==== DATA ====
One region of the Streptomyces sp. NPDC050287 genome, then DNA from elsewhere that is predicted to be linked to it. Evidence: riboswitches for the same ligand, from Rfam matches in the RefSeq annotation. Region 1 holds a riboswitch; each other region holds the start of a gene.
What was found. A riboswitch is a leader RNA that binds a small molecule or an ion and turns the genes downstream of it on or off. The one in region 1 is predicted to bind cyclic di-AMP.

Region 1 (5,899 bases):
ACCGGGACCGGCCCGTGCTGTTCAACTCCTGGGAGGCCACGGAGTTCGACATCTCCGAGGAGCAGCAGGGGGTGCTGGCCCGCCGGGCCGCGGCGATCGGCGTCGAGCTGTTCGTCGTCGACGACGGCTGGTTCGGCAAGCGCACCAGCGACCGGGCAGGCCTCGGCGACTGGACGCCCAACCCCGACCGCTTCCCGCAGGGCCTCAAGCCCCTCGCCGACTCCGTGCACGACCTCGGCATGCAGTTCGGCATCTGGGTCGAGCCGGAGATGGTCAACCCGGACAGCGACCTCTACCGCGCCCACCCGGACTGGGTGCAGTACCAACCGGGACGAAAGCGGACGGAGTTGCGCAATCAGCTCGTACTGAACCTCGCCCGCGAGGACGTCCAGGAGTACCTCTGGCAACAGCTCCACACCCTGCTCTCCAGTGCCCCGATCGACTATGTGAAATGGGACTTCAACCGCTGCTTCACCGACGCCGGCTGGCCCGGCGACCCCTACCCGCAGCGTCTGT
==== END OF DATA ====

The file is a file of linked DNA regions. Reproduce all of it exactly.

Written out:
One region of the Streptomyces sp. NPDC050287 genome, then DNA from elsewhere that is predicted to be linked to it. Evidence: riboswitches for the same ligand, from Rfam matches in the RefSeq annotation. Region 1 holds a riboswitch; each other region holds the start of a gene.
What was found. A riboswitch is a leader RNA that binds a small molecule or an ion and turns the genes downstream of it on or off. The one in region 1 is predicted to bind cyclic di-AMP.

Region 1 (5,899 bases):
ACCGGGACCGGCCCGTGCTGTTCAACTCCTGGGAGGCCACGGAGTTCGACATCTCCGAGGAGCAGCAGGGGGTGCTGGCCCGCCGGGCCGCGGCGATCGGCGTCGAGCTGTTCGTCGTCGACGACGGCTGGTTCGGCAAGCGCACCAGCGACCGGGCAGGCCTCGGCGACTGGACGCCCAACCCCGACCGCTTCCCGCAGGGCCTCAAGCCCCTCGCCGACTCCGTGCACGACCTCGGCATGCAGTTCGGCATCTGGGTCGAGCCGGAGATGGTCAACCCGGACAGCGACCTCTACCGCGCCCACCCGGACTGGGTGCAGTACCAACCGGGACGAAAGCGGACGGAGTTGCGCAATCAGCTCGTACTGAACCTCGCCCGCGAGGACGTCCAGGAGTACCTCTGGCAACAGCTCCACACCCTGCTCTCCAGTGCCCCGATCGACTATGTGAAATGGGACTTCAACCGCTGCTTCACCGACGCCGGCTGGCCCGGCGACCCCTACCCGCAGCGTCTGT